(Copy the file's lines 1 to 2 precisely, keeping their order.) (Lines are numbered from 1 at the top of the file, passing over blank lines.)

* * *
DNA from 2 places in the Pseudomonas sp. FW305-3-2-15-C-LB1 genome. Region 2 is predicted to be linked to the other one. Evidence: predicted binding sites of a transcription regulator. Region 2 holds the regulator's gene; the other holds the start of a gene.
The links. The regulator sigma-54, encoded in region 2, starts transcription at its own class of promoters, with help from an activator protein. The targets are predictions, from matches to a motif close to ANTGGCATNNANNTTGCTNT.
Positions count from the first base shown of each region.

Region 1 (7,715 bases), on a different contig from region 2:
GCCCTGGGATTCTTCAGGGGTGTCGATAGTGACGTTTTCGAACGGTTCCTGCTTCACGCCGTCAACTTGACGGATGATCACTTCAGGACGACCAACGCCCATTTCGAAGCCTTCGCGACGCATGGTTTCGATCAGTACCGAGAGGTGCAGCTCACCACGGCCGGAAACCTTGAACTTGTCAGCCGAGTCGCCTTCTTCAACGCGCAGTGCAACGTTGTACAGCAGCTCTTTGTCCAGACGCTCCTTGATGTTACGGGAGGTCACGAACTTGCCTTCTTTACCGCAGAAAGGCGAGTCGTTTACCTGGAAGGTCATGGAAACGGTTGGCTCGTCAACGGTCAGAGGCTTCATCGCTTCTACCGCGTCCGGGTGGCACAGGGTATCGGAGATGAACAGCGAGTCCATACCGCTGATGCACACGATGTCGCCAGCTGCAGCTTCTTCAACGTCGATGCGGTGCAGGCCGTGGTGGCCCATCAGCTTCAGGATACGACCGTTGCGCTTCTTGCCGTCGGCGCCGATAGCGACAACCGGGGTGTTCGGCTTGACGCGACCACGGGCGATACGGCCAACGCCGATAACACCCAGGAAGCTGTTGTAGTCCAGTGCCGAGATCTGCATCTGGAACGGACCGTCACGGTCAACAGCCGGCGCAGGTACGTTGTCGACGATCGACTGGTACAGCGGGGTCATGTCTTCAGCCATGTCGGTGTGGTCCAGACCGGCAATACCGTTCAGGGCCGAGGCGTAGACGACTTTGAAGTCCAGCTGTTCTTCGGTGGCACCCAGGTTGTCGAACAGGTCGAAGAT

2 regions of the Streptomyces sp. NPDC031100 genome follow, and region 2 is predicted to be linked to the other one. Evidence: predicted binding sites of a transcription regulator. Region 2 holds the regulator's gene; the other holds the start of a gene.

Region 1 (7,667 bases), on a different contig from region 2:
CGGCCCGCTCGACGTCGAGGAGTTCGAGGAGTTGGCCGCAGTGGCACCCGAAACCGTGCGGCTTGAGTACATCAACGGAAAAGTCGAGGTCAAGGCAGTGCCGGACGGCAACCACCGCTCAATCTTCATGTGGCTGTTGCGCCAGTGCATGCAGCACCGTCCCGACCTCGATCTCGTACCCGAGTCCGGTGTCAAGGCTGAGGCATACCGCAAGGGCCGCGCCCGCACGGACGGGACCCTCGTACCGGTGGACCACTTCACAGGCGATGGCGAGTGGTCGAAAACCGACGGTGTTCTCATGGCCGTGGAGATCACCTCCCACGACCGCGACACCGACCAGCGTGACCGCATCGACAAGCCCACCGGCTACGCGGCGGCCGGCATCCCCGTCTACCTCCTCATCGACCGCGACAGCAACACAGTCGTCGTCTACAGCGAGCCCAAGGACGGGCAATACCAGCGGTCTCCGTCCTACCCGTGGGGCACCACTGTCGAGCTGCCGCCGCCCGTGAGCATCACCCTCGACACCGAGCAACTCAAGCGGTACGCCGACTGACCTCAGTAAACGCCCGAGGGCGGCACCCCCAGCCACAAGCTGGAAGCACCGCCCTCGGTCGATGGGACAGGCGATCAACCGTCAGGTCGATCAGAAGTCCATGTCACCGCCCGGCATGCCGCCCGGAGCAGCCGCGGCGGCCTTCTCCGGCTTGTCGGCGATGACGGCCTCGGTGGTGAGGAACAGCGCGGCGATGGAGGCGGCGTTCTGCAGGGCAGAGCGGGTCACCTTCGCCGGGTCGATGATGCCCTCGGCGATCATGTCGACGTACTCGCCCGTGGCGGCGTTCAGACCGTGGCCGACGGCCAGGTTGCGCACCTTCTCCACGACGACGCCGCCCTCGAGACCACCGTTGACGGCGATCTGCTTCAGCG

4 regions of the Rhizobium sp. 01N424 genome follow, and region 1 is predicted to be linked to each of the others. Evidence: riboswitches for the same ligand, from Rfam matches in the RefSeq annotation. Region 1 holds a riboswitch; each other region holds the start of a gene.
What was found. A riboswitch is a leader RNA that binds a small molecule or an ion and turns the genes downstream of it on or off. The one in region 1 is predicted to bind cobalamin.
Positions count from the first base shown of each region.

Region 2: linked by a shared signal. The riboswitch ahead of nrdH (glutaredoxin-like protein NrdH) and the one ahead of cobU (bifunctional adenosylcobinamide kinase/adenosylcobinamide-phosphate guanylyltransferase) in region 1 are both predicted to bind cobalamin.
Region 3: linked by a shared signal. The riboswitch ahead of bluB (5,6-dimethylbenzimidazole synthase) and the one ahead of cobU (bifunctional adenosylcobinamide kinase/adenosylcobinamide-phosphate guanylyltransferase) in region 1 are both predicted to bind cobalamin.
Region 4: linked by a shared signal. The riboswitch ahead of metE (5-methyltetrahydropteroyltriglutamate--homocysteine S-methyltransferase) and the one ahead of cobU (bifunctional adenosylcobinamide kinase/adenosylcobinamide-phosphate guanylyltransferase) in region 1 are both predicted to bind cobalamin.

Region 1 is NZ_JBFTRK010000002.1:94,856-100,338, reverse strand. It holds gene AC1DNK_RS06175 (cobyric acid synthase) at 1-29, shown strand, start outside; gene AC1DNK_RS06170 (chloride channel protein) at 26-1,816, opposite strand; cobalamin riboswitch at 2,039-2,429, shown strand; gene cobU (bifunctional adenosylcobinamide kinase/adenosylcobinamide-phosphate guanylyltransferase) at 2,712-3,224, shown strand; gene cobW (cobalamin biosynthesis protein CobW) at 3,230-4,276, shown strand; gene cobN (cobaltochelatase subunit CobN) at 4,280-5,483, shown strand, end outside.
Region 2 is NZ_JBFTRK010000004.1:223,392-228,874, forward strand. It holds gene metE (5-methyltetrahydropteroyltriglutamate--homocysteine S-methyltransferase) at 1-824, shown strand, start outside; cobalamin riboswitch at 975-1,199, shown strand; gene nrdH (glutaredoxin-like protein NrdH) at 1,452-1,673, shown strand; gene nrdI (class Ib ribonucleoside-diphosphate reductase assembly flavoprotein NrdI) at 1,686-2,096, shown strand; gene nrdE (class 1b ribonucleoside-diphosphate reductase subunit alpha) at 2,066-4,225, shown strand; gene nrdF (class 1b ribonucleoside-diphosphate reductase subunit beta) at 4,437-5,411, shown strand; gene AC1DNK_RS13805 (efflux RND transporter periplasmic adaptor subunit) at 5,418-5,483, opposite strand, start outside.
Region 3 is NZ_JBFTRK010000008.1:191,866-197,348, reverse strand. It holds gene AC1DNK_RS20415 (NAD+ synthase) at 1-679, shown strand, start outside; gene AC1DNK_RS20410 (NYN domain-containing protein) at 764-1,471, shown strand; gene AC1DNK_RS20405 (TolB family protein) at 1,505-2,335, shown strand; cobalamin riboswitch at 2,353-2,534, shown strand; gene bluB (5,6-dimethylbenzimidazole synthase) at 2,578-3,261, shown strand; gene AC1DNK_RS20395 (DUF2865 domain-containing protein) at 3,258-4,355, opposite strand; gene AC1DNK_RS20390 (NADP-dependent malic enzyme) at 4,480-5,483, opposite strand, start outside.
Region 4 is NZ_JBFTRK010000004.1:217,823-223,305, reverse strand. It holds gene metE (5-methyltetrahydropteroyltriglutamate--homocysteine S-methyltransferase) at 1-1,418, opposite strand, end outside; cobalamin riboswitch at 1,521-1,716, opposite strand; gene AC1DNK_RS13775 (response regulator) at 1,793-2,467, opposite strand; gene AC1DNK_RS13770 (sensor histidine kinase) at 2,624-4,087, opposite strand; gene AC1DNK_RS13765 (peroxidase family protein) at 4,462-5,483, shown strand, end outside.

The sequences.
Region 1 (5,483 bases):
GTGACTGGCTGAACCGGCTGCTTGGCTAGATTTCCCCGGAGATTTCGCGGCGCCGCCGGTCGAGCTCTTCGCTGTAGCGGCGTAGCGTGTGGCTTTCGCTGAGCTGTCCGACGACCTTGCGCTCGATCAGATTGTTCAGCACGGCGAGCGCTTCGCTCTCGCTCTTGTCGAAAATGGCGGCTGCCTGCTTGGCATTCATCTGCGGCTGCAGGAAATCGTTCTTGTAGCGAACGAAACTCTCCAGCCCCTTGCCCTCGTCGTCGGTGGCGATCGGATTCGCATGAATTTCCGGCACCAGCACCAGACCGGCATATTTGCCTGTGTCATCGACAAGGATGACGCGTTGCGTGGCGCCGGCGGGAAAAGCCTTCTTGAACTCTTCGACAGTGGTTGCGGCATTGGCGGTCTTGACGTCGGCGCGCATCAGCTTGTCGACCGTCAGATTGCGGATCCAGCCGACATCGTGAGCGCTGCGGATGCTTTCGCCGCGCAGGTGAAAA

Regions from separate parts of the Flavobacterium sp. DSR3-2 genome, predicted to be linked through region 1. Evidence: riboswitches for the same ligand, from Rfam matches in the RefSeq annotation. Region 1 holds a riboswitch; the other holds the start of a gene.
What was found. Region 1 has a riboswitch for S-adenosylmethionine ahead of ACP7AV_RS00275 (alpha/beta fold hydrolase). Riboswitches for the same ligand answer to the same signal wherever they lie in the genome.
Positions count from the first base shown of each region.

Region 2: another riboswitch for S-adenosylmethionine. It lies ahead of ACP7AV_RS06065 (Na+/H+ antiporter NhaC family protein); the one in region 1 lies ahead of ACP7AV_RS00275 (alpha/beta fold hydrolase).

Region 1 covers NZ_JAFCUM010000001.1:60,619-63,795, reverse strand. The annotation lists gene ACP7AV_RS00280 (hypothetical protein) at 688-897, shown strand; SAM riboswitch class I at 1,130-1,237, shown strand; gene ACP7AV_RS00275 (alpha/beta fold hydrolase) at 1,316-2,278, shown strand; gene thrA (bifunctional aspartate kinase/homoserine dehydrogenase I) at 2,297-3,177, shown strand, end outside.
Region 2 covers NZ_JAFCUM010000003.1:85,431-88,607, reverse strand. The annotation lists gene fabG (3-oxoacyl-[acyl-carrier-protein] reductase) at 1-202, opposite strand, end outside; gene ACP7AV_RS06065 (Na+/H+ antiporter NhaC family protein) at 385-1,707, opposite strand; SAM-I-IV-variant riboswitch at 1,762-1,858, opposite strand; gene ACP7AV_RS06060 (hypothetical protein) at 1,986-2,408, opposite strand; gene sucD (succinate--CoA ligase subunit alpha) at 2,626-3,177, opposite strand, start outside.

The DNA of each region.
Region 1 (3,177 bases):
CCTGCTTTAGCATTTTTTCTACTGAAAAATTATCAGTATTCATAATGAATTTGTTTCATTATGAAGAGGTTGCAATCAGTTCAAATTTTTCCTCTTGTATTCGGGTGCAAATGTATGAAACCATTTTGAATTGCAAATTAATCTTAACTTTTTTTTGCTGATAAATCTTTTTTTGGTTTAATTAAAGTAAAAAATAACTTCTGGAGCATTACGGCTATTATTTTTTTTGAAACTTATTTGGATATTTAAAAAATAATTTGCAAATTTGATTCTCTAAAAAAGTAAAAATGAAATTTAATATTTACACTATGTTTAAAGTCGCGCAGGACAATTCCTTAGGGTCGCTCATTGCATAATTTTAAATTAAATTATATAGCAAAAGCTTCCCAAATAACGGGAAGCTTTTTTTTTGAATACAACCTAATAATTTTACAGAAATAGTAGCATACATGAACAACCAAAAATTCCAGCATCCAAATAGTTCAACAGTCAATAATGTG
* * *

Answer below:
DNA from 2 places in the Pseudomonas sp. FW305-3-2-15-C-LB1 genome. Region 2 is predicted to be linked to the other one. Evidence: predicted binding sites of a transcription regulator. Region 2 holds the regulator's gene; the other holds the start of a gene.
The links. The regulator sigma-54, encoded in region 2, starts transcription at its own class of promoters, with help from an activator protein. The targets are predictions, from matches to a motif close to ANTGGCATNNANNTTGCTNT.